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Re: ABD and DTF
- Subject: Re: ABD and DTF
- From: "Robert Holmgren" holmgren@xxxxxxxx
- Date: Mon, 17 Jan 2005 02:40:03 -0500
** Reply to message from Patricia M Godfrey on Sun, 16 Jan
2005 18:25:32 -0500
Assign DTF (DeleteThisFile) to a key. Then you have a
dedicated keystroke for deleting any file. The behavior
of ABD (ABort/Delete) is determined by a REG variable,
"ABD_ErrorPrompt_Override", which offers three (pretty
0=Do NOT override EP (keep PRompts)
1=Override ABort PRompt only
2=Override both ABort and DELete PRompts
These settings, in turn, refer to your settings for
DeFault EP ErrorPrompt -- it's a sophisticated interaction,
and you need to have your head screwed on. You might set the
ABD variable to "0", thinking that will give you delete
confirmation; but if the first and fourth bits of DeFault EP
are also set to "0"... there is no confirmation -- the file just
disappears. DTF, in contrast, always requires confirmation --
and that can be either a pain or a blessing. Your choice is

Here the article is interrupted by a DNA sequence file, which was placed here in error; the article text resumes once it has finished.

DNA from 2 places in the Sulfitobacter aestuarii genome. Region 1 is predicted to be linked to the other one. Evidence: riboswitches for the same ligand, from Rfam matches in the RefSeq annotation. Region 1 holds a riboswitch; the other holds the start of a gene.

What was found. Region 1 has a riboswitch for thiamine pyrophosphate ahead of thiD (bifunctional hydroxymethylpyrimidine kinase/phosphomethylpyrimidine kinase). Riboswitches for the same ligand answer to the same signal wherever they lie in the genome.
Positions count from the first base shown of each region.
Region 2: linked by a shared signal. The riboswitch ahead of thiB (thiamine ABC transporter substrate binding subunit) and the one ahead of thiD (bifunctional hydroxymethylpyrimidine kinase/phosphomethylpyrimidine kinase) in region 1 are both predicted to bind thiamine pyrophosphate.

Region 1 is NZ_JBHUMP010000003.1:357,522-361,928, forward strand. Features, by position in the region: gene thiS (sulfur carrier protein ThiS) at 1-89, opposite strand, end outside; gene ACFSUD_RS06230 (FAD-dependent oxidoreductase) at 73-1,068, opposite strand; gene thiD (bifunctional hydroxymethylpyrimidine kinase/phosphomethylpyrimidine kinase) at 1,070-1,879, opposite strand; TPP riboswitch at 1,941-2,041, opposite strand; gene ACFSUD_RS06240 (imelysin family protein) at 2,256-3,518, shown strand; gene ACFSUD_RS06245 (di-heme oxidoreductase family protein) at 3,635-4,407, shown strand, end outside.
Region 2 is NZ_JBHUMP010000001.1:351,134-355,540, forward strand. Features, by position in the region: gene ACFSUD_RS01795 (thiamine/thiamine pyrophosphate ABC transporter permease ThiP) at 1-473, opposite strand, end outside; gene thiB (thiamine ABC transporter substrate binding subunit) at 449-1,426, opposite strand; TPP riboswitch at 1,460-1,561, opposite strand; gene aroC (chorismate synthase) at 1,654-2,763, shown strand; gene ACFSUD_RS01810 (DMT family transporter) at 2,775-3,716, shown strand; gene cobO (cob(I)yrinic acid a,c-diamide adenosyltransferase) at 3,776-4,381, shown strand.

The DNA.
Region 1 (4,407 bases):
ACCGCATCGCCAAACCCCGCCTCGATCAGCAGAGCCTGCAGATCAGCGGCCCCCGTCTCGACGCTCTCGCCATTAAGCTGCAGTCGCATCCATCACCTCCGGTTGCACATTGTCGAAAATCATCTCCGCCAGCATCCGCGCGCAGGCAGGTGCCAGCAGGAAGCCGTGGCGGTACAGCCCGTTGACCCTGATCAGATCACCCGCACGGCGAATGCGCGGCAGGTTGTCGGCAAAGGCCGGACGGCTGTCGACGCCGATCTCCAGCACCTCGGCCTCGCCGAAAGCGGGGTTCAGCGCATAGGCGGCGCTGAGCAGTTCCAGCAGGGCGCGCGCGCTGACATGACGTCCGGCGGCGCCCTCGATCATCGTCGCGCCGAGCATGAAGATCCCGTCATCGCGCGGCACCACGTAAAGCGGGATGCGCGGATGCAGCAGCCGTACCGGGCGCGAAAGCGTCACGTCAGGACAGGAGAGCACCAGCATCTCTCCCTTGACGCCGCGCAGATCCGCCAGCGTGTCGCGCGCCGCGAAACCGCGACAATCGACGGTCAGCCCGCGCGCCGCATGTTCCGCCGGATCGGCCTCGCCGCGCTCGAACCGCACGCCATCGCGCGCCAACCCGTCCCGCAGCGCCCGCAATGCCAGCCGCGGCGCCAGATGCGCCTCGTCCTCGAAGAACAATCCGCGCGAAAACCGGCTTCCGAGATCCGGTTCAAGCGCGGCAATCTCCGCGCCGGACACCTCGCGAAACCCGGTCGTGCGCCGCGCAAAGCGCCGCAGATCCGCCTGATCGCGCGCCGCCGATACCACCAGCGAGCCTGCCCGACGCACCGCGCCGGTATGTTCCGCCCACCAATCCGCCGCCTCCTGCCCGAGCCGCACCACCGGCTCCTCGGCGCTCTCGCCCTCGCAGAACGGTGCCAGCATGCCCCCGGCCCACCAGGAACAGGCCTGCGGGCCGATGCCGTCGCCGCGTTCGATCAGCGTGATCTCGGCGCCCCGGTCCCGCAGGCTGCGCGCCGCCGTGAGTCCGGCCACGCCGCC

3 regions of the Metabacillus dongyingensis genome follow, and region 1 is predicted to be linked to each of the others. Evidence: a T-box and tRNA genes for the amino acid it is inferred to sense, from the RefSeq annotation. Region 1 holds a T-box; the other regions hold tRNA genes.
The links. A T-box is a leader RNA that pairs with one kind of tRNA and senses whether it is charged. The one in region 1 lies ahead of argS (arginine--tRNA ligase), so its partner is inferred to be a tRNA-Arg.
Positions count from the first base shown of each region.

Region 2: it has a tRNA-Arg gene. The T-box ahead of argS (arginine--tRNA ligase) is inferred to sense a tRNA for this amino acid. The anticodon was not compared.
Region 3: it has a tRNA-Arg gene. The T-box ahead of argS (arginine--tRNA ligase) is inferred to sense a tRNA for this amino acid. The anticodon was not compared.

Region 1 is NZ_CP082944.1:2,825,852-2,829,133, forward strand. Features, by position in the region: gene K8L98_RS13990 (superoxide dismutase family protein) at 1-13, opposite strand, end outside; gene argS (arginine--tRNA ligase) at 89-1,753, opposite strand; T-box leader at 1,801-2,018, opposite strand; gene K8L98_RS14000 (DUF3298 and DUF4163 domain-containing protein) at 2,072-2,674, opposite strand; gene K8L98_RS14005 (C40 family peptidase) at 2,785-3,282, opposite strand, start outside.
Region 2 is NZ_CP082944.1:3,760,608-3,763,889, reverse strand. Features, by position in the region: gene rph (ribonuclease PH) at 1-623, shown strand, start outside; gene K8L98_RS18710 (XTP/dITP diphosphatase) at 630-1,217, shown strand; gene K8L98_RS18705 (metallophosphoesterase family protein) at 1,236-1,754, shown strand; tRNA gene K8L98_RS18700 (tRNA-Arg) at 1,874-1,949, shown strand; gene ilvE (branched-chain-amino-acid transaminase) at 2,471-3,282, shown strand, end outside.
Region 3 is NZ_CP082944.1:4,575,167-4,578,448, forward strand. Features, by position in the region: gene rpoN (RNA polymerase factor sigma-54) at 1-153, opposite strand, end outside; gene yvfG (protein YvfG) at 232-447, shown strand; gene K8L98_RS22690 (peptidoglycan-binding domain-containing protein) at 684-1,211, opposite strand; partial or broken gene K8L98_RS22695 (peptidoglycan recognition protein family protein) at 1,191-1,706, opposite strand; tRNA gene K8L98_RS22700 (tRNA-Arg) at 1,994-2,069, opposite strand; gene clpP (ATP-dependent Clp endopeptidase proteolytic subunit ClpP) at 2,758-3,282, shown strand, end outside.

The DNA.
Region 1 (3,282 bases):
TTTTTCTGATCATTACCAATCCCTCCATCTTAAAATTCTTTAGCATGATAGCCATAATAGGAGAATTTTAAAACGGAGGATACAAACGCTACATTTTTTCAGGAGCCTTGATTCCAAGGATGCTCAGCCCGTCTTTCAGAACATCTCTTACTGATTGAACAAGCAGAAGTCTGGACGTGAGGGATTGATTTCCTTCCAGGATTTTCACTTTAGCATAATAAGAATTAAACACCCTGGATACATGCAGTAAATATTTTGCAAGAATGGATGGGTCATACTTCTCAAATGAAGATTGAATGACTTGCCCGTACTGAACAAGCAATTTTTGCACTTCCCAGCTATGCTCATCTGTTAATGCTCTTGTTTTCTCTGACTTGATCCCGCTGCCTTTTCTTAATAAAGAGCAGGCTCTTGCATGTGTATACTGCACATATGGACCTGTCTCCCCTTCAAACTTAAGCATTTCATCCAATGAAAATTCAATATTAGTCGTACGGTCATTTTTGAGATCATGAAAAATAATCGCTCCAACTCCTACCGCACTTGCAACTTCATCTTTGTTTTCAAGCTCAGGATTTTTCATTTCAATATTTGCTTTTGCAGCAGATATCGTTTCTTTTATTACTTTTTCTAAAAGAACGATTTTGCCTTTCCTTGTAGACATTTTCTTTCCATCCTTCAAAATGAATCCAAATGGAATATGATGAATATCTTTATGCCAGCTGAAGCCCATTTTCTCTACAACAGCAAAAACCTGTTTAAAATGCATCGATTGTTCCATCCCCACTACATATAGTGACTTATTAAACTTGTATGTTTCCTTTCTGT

really determined by your comfort level. In a directory
listing especially, the situation can often be a bit uncertain.
Maybe you know what a filename represents -- but maybe you
don't, or you've forgotten, or you're recollection is wrong.
In any case, it doesn't hurt to take a second look. Since
DTF defaults to NOT acting (you have to hit "Y" or the minus
"-" or "Del" keys to make it proceed with deletion), you can
also use DTF as a quick device to ascertain the content of
any filename: when that little window opens, you can
PageUp|PageDown, move all around within it, read the whole
file if you want... Handy. So now you have a keystroke
that performs that service, too (in dir listings only). Plus,
assigned to a key, your cursor stays in the dir listing
instead of being on the CMline (where it probably is if
you manually command DTF). Note that the
*dir listing* of an erased file also disappears.
I assign it to a combination of the "-" key, like AltCtrl"-".
That way, you don't move your hand; you just hit "-" twice,
and file is toast.
> Yes, well, thanks for putting it so politely. There's a
> stronger tech idiom that could really be cited here.
I can't imagine what. I never use profanity.
Garbage in, garbage out?